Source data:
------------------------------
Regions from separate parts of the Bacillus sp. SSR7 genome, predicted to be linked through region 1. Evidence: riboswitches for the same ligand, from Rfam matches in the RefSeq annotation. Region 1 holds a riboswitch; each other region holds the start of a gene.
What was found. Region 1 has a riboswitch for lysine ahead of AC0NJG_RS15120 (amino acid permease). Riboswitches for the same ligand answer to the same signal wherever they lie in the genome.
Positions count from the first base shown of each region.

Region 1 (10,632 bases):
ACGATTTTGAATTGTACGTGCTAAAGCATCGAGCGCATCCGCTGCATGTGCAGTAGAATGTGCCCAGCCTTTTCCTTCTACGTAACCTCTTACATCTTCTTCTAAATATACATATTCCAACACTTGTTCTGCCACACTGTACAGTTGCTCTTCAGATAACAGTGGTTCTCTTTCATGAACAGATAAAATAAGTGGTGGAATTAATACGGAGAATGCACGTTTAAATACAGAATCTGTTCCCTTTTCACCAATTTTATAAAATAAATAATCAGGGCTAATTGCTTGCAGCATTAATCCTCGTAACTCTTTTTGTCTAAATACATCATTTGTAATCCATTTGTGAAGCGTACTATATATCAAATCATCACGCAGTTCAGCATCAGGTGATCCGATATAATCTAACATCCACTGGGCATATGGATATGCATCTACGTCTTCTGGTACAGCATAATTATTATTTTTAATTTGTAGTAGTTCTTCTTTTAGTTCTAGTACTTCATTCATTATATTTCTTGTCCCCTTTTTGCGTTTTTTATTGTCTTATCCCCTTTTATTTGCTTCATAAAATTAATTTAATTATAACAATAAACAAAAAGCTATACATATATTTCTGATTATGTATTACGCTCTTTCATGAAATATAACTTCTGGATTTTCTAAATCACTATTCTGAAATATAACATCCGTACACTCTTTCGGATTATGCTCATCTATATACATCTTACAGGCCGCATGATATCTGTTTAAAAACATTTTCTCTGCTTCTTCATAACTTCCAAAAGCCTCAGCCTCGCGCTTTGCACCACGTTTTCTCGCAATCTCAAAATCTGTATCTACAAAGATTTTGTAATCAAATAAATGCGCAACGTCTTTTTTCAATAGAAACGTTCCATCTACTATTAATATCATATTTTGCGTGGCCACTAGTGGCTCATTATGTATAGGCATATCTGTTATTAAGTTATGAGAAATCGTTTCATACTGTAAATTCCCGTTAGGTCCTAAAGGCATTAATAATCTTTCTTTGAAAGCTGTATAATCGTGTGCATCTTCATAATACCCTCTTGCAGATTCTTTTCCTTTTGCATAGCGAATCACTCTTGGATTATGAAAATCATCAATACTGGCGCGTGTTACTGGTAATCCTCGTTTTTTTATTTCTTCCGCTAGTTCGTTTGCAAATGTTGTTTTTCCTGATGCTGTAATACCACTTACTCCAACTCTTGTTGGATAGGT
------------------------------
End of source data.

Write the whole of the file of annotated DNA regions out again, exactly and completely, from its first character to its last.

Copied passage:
Regions from separate parts of the Bacillus sp. SSR7 genome, predicted to be linked through region 1. Evidence: riboswitches for the same ligand, from Rfam matches in the RefSeq annotation. Region 1 holds a riboswitch; each other region holds the start of a gene.
What was found. Region 1 has a riboswitch for lysine ahead of AC0NJG_RS15120 (amino acid permease). Riboswitches for the same ligand answer to the same signal wherever they lie in the genome.
Positions count from the first base shown of each region.

Region 1 (10,632 bases):
ACGATTTTGAATTGTACGTGCTAAAGCATCGAGCGCATCCGCTGCATGTGCAGTAGAATGTGCCCAGCCTTTTCCTTCTACGTAACCTCTTACATCTTCTTCTAAATATACATATTCCAACACTTGTTCTGCCACACTGTACAGTTGCTCTTCAGATAACAGTGGTTCTCTTTCATGAACAGATAAAATAAGTGGTGGAATTAATACGGAGAATGCACGTTTAAATACAGAATCTGTTCCCTTTTCACCAATTTTATAAAATAAATAATCAGGGCTAATTGCTTGCAGCATTAATCCTCGTAACTCTTTTTGTCTAAATACATCATTTGTAATCCATTTGTGAAGCGTACTATATATCAAATCATCACGCAGTTCAGCATCAGGTGATCCGATATAATCTAACATCCACTGGGCATATGGATATGCATCTACGTCTTCTGGTACAGCATAATTATTATTTTTAATTTGTAGTAGTTCTTCTTTTAGTTCTAGTACTTCATTCATTATATTTCTTGTCCCCTTTTTGCGTTTTTTATTGTCTTATCCCCTTTTATTTGCTTCATAAAATTAATTTAATTATAACAATAAACAAAAAGCTATACATATATTTCTGATTATGTATTACGCTCTTTCATGAAATATAACTTCTGGATTTTCTAAATCACTATTCTGAAATATAACATCCGTACACTCTTTCGGATTATGCTCATCTATATACATCTTACAGGCCGCATGATATCTGTTTAAAAACATTTTCTCTGCTTCTTCATAACTTCCAAAAGCCTCAGCCTCGCGCTTTGCACCACGTTTTCTCGCAATCTCAAAATCTGTATCTACAAAGATTTTGTAATCAAATAAATGCGCAACGTCTTTTTTCAATAGAAACGTTCCATCTACTATTAATATCATATTTTGCGTGGCCACTAGTGGCTCATTATGTATAGGCATATCTGTTATTAAGTTATGAGAAATCGTTTCATACTGTAAATTCCCGTTAGGTCCTAAAGGCATTAATAATCTTTCTTTGAAAGCTGTATAATCGTGTGCATCTTCATAATACCCTCTTGCAGATTCTTTTCCTTTTGCATAGCGAATCACTCTTGGATTATGAAAATCATCAATACTGGCGCGTGTTACTGGTAATCCTCGTTTTTTTATTTCTTCCGCTAGTTCGTTTGCAAATGTTGTTTTTCCTGATGCTGTAATACCACTTACTCCAACTCTTGTTGGATAGGT